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Questions Remain About Clinton Strategist Mark Penn's Campaign Role

Despite being "demoted" for pushing a free trade deal with Colombia that Hillary opposes, Penn is still plotting her campaign strategy.
 
 
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Mark Penn has resigned as Hillary Clinton's chief strategist. But questions remain about what role he'll play inside the Clinton campaign (his firm will still provide polling) and why he had such a prominent position in the Clinton orbit to begin with.

The news about conflicts of interests stemming from Penn's business work was hardly new. The Nation reported last May, in an investigative profile, that Penn's massive PR and lobbying firm, Burson-Marsteller, was running a union-busting division and helping a number of unsavory characters (big tobacco, oil companies, etc) that Democratic politicians, including Hillary Clinton, have distanced themselves from.

"[I] have never personally participated in any anti-union activity," Penn told me last May. "Personally my father was for many years a union organizer in the poultry workers union and so I find these attempts to connect me to work done by a firm I then had no connection with to have absolutely no relevance and a complete distortion of my views and my own work."

But Penn was only half telling the truth. Even after joining the Clinton campaign, he continued to work on projects that labor and Democratic politicians bitterly opposed, like a free trade deal with Colombia, a country with a history of murdering union organizers -- which eventually led to his resignation. He never took a formal leave of absence from Burson-Marsteller, as other figures in the Clinton campaign did from their prior jobs. He said that he was only helping Microsoft, his biggest client, which we now know wasn't the case. And after the publication of my article, Burson and its subsidiaries assisted a number of controversial clients, including Countrywide, a leading subprime mortgage lender, the private mercenary company Blackwater and Aqua Dots, maker of tainted Chinese toys.

Unlike many bogus resignations this campaign season, Penn's departure was long overdue. "The only real question was, why did it not happen sooner?" former Dean and Edwards strategist Joe Trippi told the Washington Post today. "The conflicts have been a problem for the campaign from the start."

Only the mainstream media chose to initially ignore them. Shortly before the publication of my article, the Washington Post wrote a glowing profile about Penn and his "undisputed brilliance." Fortunately publications like The Nation, The American Prospect, The Huffington Post and others chose to dig deeper, scrutinizing Penn's business interests and his approach to politics.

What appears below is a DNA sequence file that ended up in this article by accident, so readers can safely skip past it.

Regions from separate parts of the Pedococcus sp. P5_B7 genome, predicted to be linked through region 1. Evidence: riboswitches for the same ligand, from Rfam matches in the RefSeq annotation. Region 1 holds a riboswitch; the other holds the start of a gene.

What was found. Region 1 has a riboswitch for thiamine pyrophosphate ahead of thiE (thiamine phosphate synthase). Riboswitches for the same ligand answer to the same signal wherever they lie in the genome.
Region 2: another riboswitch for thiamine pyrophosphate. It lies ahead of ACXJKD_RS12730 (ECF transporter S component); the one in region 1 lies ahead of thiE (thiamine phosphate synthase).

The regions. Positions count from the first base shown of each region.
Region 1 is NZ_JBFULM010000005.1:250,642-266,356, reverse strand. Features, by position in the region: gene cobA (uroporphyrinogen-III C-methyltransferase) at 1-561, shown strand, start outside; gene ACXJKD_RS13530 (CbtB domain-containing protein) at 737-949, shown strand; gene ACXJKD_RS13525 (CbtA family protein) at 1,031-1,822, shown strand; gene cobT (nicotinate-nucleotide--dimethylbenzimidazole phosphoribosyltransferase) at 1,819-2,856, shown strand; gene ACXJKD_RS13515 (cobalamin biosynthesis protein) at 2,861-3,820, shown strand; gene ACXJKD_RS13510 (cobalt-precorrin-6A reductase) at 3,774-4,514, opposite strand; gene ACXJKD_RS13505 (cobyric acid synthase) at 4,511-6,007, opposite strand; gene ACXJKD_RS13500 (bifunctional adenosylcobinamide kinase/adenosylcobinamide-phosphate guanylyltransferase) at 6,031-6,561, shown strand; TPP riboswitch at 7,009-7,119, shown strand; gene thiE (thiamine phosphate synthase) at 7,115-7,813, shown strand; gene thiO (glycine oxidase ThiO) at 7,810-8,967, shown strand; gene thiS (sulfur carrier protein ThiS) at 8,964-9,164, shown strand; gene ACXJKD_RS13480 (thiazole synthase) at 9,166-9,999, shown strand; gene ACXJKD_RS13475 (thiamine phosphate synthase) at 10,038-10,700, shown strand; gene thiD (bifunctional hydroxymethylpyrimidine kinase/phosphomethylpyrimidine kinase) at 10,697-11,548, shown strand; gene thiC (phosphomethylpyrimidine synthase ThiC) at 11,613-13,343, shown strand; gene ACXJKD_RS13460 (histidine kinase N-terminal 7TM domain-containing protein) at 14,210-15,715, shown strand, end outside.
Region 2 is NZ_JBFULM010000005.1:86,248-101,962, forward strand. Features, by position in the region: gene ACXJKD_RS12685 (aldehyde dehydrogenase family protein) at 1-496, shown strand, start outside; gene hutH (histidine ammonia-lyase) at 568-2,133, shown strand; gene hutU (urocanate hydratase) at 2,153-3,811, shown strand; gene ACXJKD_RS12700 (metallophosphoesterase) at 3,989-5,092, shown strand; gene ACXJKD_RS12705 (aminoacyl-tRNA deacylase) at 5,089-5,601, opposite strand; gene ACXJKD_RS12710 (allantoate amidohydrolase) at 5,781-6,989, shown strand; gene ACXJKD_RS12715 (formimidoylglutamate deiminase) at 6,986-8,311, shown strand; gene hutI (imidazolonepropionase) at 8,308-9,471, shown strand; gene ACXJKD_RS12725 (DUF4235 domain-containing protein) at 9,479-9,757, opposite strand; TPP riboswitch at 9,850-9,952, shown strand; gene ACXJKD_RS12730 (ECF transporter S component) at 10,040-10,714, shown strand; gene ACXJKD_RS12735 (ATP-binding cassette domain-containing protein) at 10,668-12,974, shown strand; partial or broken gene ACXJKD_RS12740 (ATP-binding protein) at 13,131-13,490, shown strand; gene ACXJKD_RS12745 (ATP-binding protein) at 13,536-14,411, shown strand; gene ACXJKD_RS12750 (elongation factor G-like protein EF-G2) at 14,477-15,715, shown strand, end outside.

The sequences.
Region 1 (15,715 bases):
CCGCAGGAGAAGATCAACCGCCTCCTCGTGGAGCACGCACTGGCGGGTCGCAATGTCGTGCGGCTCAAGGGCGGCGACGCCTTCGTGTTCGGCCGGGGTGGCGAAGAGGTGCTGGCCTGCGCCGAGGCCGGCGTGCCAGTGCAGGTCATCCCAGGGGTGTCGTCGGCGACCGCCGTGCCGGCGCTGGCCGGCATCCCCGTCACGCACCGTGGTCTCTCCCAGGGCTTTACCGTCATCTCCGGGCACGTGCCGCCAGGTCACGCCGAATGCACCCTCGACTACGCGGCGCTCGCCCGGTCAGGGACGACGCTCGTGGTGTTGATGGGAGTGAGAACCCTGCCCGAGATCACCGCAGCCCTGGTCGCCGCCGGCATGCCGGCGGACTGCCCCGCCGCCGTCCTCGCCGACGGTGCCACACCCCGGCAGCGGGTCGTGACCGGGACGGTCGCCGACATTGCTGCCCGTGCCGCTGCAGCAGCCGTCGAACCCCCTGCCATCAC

It was a "fairy tale," to paraphrase Bill Clinton, to expect that a pollster who (along with Dick Morris) had coined the strategy of triangulation for Clinton in '96 and had worked for the DLC and Joe Lieberman could convincingly package Hillary as an authentic populist and progressive. Instead Penn chose to sell Clinton as a hawkish, technocratic quasi-incumbent--a terrible strategy in a change election. His bite-sized approach to the electorate and pro-corporate centrism represented the Democratic Party of the past, not the future.

After a disastrous performance in Iowa, Penn became a punching bag in the media and a polarizing and unpopular presence inside the campaign, where his gruff and arrogant manner led to shouting matches with Clinton loyalists like adviser Harold Ickes. When things really turned sour for Penn, after the Wall Street Journal reported that he had met with Colombia's ambassador to push for the trade deal, the chief strategist had few defenders left inside the campaign. He was forced to resign.

Yet reports of Penn's demise may still be premature. Will his demotion represent a real change of strategy inside the campaign or more of a PR move to push Penn out of the spotlight while he continues to have the Clintons' ear? That's the real question worth asking. The buck stops at the top.

UPDATE: According to Marc Ambinder of The Atlantic , Penn is still on the campaign's conference calls and still plotting strategy. A senior Clinton aide says Penn "is still going to be very much involved." His reported resignation looks more like a subtle demotion at this point in time.

 
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